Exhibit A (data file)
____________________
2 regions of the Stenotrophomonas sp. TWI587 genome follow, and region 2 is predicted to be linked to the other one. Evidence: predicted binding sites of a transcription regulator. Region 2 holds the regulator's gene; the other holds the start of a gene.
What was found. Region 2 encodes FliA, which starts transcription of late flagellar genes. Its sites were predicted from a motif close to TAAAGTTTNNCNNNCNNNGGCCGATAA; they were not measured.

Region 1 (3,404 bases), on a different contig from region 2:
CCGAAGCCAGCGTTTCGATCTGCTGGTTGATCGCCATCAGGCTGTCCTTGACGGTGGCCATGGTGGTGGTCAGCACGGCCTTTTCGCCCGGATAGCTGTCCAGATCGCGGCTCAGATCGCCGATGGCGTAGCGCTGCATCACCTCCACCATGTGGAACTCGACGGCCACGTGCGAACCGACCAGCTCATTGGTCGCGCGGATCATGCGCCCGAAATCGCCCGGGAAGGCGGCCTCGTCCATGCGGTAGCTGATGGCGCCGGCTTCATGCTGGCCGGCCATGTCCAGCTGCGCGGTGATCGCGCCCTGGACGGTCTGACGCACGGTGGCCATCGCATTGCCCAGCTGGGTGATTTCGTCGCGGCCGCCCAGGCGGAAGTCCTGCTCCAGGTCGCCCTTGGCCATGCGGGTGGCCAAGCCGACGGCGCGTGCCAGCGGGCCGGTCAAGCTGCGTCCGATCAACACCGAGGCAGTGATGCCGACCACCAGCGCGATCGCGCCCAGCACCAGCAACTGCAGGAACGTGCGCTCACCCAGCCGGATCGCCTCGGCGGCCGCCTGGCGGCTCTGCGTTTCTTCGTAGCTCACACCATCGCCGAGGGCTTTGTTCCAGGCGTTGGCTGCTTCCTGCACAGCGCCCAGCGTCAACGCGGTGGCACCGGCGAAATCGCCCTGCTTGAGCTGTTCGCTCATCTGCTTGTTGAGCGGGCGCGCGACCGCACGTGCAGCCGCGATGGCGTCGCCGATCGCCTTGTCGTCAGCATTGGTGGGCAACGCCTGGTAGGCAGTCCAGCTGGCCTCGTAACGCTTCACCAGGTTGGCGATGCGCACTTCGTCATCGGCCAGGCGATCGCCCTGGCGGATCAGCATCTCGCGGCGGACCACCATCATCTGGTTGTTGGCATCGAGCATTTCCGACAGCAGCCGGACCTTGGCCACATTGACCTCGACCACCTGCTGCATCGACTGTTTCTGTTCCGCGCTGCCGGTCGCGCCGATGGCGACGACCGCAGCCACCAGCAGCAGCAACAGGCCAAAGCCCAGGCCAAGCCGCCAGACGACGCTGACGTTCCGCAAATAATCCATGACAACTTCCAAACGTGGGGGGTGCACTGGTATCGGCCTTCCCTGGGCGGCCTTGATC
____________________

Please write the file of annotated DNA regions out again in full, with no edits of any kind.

2 regions of the Stenotrophomonas sp. TWI587 genome follow, and region 2 is predicted to be linked to the other one. Evidence: predicted binding sites of a transcription regulator. Region 2 holds the regulator's gene; the other holds the start of a gene.
What was found. Region 2 encodes FliA, which starts transcription of late flagellar genes. Its sites were predicted from a motif close to TAAAGTTTNNCNNNCNNNGGCCGATAA; they were not measured.

Region 1 (3,404 bases), on a different contig from region 2:
CCGAAGCCAGCGTTTCGATCTGCTGGTTGATCGCCATCAGGCTGTCCTTGACGGTGGCCATGGTGGTGGTCAGCACGGCCTTTTCGCCCGGATAGCTGTCCAGATCGCGGCTCAGATCGCCGATGGCGTAGCGCTGCATCACCTCCACCATGTGGAACTCGACGGCCACGTGCGAACCGACCAGCTCATTGGTCGCGCGGATCATGCGCCCGAAATCGCCCGGGAAGGCGGCCTCGTCCATGCGGTAGCTGATGGCGCCGGCTTCATGCTGGCCGGCCATGTCCAGCTGCGCGGTGATCGCGCCCTGGACGGTCTGACGCACGGTGGCCATCGCATTGCCCAGCTGGGTGATTTCGTCGCGGCCGCCCAGGCGGAAGTCCTGCTCCAGGTCGCCCTTGGCCATGCGGGTGGCCAAGCCGACGGCGCGTGCCAGCGGGCCGGTCAAGCTGCGTCCGATCAACACCGAGGCAGTGATGCCGACCACCAGCGCGATCGCGCCCAGCACCAGCAACTGCAGGAACGTGCGCTCACCCAGCCGGATCGCCTCGGCGGCCGCCTGGCGGCTCTGCGTTTCTTCGTAGCTCACACCATCGCCGAGGGCTTTGTTCCAGGCGTTGGCTGCTTCCTGCACAGCGCCCAGCGTCAACGCGGTGGCACCGGCGAAATCGCCCTGCTTGAGCTGTTCGCTCATCTGCTTGTTGAGCGGGCGCGCGACCGCACGTGCAGCCGCGATGGCGTCGCCGATCGCCTTGTCGTCAGCATTGGTGGGCAACGCCTGGTAGGCAGTCCAGCTGGCCTCGTAACGCTTCACCAGGTTGGCGATGCGCACTTCGTCATCGGCCAGGCGATCGCCCTGGCGGATCAGCATCTCGCGGCGGACCACCATCATCTGGTTGTTGGCATCGAGCATTTCCGACAGCAGCCGGACCTTGGCCACATTGACCTCGACCACCTGCTGCATCGACTGTTTCTGTTCCGCGCTGCCGGTCGCGCCGATGGCGACGACCGCAGCCACCAGCAGCAGCAACAGGCCAAAGCCCAGGCCAAGCCGCCAGACGACGCTGACGTTCCGCAAATAATCCATGACAACTTCCAAACGTGGGGGGTGCACTGGTATCGGCCTTCCCTGGGCGGCCTTGATC